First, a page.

These events make it difficult to create effective vaccines because the antibodies an individual makes against a strain in the vaccine may not be effective if they are exposed to a mutated or recombinant strain later on, which is why the influenza vaccine is recommended annually. Despite this challenge, vaccination is still the best way to prevent and lessen the severity of influenza infection. These issues have prompted prominent interest in the possibility of a universal influenza vaccine, which would theoretically target a well conserved portion of the virus, though, this project has proven difficult. As the research progresses, though, this will hopefully become a reality in the future. 

For more information on current and future potentially universal influenza vaccines, check out this video from a lab at Mount Sinai.

You can learn more by exploring my Capstone Project Pages: 

  1. Clinical Characterization 
  2. Identification and Characterization of the Infectious Agent 
  3. Cellular & Molecular Basis of Infection 
  4. Host Immunity & Preserving the Healthy State 
  5. Treatment, Prevention, & Transmission 
  6. Examining Genetic Factors & Predispositions 

Or, click below to view my Capstone Project Landing Page. 

References

Main Text

  1. CDC. Disease Burden of Influenza. (Accessed April 21, 2020) https://www.cdc.gov/flu/about/burden/index.html
  2. WHO. Global Influenza Strategy 2019-2030. (Accessed April 21, 2020) https://www.who.int/influenza/Global_Influenza_Strategy_2019_2030_Summary_English.pdf?ua=1
  3. History. Influenza. 2020 (Accessed April 22, 2020). https://www.history.com/topics/inventions/flu
  4. CDC. Types of Influenza Viruses. (Accessed March 12, 2020) https://www.cdc.gov/flu/about/viruses/types.html
  5. Eisenstein, M. Towards a universal flu vaccine. Nature Outlook. 2019 https://www.nature.com/articles/d41586-019-02751-w
  6. Chen, X.; Liu, S.; Goraya, M.U.; Maarouf, M.; Huang, S.; and Chen, J. Host Immune Response to Influenza A Virus Infection. Front Immunol. 2018, 9: 320. https://dx.doi.org/10.3389%2Ffimmu.2018.00320
  7. Krammer, F.; Smith, G. J. D.; Fouchier, R. A. M.; Peiris, M.; Kedzierska, K.; Doherty, P. C.; Palese, P.; Shaw, M. L.; Treanor, J.; Webster, R. G.; et al. Influenza. Nat. Rev. Dis. Primer 2018, 4 (1), 1–21. https://doi.org/10.1038/s41572-018-0002-y
  8. Dou, D.; Revol, R.; Ostbye, H.; Wang, H.; and Daniels, R. Influenza A Virus Cell Entry, Replication, Virion Assembly and Movement. Front Immunol. 2018, 9: 1581. https://www.ncbi.nlm.nih.gov/pmc/articles/PMC6062596

Note: Images in main text are not linked to direct sources because they are original content.

Timeline & Timeline Images

  1. CDC. Influenza (Flu) (Accessed Apr 14, 2020) https://www.cdc.gov/flu/
  2. CDC. 1918 Commemoration Historical Images [Image] (Accessed Apr 21, 2020). https://www.cdc.gov/flu/pandemic-resources/1918-commemoration/historical-images.htm#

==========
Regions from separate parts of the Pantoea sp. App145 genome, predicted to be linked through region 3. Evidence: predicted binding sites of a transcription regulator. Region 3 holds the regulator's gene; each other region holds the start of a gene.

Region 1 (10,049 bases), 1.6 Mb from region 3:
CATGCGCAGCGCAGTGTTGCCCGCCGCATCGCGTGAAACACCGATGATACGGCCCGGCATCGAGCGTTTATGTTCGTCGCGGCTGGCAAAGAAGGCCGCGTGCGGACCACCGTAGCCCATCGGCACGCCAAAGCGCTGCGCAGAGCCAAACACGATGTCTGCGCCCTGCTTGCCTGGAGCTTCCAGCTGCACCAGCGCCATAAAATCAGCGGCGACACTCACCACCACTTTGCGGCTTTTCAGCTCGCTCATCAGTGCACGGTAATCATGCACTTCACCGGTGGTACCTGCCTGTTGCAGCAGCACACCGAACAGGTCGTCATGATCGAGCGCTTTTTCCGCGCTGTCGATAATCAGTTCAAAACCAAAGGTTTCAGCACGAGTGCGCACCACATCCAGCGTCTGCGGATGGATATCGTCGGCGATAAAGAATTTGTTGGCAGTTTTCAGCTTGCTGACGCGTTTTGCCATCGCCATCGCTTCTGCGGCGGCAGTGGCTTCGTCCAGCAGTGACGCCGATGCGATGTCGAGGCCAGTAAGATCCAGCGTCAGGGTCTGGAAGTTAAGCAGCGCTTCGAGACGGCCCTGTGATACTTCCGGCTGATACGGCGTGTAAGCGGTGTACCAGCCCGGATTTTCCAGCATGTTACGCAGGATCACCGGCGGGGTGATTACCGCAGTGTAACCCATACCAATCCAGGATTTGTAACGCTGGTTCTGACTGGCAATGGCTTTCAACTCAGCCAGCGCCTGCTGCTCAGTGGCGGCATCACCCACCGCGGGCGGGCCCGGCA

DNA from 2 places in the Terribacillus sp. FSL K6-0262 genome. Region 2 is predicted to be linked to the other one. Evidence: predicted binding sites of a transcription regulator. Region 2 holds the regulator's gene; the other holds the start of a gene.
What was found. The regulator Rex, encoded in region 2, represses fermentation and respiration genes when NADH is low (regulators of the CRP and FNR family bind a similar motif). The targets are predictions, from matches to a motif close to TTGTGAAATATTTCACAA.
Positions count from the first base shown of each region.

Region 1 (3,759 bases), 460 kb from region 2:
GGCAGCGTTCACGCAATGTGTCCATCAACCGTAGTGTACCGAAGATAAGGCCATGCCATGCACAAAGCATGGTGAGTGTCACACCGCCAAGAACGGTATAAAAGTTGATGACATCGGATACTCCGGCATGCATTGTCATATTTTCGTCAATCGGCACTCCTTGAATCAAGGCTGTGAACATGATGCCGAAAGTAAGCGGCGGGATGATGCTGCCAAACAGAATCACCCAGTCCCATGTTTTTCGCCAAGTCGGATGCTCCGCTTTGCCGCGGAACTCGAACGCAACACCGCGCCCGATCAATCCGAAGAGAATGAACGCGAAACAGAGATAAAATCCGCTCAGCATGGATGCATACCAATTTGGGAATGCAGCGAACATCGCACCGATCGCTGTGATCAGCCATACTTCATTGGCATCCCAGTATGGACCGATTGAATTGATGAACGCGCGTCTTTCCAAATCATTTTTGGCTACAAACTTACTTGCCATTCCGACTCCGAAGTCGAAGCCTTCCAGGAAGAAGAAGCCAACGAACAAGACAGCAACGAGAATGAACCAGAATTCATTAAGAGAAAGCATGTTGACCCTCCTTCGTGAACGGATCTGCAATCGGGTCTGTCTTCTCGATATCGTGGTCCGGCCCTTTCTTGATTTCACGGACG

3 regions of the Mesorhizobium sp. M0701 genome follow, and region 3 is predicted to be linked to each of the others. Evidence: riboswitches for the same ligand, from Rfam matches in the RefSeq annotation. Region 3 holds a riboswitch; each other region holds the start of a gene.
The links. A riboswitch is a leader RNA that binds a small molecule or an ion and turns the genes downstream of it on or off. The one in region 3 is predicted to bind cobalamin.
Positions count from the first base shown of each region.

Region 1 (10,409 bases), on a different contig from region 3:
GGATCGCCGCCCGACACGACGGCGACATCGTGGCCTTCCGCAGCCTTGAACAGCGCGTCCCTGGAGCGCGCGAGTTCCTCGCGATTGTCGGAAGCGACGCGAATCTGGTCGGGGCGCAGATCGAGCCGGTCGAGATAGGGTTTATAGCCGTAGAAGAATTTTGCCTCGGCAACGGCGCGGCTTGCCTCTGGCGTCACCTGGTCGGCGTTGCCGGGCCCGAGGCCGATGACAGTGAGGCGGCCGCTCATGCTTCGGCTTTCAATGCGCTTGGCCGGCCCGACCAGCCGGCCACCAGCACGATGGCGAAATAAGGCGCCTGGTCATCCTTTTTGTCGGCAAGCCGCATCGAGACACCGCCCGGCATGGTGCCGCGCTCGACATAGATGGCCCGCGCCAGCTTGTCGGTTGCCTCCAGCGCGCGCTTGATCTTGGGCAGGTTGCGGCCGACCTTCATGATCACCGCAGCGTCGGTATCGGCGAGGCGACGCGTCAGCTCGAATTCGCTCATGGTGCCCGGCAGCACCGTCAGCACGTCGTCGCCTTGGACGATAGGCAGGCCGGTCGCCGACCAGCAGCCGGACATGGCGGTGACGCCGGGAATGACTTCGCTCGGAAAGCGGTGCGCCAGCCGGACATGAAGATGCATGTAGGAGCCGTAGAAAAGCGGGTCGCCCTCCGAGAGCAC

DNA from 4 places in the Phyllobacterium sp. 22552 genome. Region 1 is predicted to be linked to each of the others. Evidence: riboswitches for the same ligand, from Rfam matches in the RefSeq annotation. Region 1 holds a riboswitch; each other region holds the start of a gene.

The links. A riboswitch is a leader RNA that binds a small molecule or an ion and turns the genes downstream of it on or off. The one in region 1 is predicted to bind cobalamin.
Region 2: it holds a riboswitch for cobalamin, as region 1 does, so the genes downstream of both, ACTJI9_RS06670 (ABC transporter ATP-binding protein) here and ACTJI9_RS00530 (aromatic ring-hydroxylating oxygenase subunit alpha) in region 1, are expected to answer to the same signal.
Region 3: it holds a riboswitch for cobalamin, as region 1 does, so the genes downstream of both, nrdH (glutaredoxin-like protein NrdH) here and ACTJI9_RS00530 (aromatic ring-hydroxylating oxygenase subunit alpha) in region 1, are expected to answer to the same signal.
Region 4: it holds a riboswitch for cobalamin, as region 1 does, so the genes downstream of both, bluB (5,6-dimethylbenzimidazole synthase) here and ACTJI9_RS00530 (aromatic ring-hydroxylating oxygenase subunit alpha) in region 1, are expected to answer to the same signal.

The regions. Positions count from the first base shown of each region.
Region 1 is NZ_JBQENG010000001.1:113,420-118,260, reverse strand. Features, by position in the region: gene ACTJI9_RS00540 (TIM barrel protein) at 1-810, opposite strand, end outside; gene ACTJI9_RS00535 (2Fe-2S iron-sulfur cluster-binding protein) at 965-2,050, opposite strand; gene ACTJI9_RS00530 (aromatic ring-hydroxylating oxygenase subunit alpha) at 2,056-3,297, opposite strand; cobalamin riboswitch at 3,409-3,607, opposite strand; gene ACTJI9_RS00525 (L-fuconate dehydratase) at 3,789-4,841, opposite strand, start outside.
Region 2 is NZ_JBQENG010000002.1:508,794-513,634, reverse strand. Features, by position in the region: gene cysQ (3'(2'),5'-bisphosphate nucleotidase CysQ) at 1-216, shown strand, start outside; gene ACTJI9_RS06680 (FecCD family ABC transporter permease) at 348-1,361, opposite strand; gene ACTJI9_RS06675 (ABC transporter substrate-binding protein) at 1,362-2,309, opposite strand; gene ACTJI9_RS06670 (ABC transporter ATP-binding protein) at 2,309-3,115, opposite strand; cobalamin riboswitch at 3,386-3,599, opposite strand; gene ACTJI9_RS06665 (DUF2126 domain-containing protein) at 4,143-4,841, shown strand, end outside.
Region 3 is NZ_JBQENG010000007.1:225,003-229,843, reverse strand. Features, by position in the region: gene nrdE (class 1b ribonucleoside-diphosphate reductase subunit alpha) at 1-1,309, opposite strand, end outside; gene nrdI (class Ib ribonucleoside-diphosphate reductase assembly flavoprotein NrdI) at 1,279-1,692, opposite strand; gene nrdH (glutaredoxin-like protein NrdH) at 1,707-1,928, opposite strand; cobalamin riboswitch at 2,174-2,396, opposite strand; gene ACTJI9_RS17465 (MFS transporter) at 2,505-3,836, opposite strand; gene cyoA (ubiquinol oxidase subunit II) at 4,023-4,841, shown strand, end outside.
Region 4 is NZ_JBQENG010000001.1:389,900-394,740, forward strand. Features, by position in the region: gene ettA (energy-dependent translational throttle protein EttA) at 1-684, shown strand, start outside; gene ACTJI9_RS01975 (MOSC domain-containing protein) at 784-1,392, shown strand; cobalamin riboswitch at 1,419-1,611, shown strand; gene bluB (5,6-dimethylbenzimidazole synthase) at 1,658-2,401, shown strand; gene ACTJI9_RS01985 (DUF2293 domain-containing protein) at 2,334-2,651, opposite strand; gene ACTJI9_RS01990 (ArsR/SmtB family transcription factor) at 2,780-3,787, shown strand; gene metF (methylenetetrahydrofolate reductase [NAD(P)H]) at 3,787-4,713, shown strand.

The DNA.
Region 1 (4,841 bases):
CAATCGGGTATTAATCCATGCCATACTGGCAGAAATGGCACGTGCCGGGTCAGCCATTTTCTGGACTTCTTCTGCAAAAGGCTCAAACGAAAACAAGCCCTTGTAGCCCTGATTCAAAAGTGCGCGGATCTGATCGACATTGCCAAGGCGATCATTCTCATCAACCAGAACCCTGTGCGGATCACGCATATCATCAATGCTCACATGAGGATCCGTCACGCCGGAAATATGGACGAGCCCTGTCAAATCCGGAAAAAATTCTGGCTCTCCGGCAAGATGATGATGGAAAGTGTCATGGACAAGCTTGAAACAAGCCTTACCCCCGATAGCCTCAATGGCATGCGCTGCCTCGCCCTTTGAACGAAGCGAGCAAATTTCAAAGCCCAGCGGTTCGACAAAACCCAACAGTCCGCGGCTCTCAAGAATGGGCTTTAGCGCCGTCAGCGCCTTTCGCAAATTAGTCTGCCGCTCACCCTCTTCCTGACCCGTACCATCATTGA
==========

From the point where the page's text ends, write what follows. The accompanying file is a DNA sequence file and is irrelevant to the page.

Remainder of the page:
3. Wikipedia. Richard Pfeiffer [Image] (Accessed Apr 21, 2020). https://en.wikipedia.org/wiki/Richard_Friedrich_Johannes_Pfeiffer
  4. Machemer, T. How a few sick tobacco plants led scientists to unravel the truth about viruses. Smithsonian, 2020. (Accessed Apr 21, 2020). https://www.smithsonianmag.com/science-nature/what-are-viruses-history-tobacco-mosaic-disease-180974480/
  5. Huston History: The flu pandemic Huston faced 100 years ago [Image] (Accessed Apr 21, 2020). https://www.google.com/url?sa=i&url=https%3A%2F%2Fwww.click2houston.com%2Fhouston-life%2F2020%2F03%2F24%2Fhouston-history-the-flu-pandemic-houston-faced-100-years-ago%2F&psig=AOvVaw1PSbrMWpqo90qUfsjplXiJ&ust=1587691892211000&source=images&cd=vfe&ved=0CA0QjhxqFwoTCNC0rrSz_egCFQAAAAAdAAAAABAD
  6. Science Photo. Influenza A Virus, TEM [Image]. (Accessed Apr 21, 2020). https://www.google.com/url?sa=i&url=https%3A%2F%2Fwww.sciencephoto.com%2Fmedia%2F864731%2Fview%2Finfluenza-a-virus-tem&psig=AOvVaw04ffg2O0AbH9Fg2K9ISnAA&ust=1587692564403000&source=images&cd=vfe&ved=0CAIQjRxqFwoTCID79e61_egCFQAAAAAdAAAAABAD
  7. Virology Blog. The neuraminidase of the influenza virus [Image]. 2013. (Accessed Apr 21, 2020). https://www.virology.ws/2013/11/05/the-neuraminidase-of-influenza-virus/
  8. Drugs.com. Amantadine Syrup [Image] (Accessed Apr 21, 2020). https://www.drugs.com/pro/amantadine-syrup.html
  9. Tao, Y.J.; and Zheng, W. Visualizing the Influenza Genome (Figure 1) [Image]. Science. 2012, 338(6114): 1545-1546. https://science-sciencemag-org.muhlenberg.idm.oclc.org/content/338/6114/1545
  10. Moisse, K. Young Swine Flu Survivor Gets Kidney from Mom. ABC News. 2013 (Accessed Apr 21, 2020). https://abcnews.go.com/Health/young-swine-flu-survivor-kidney-mom/story?id=19826287

8 Replies to “Capstone Project: Influenza”

  1. Is the sialic acid to be found on most cells in the human body? Or is it found mostly attached to cells in the respiratory system which is why that is the main target of the virus?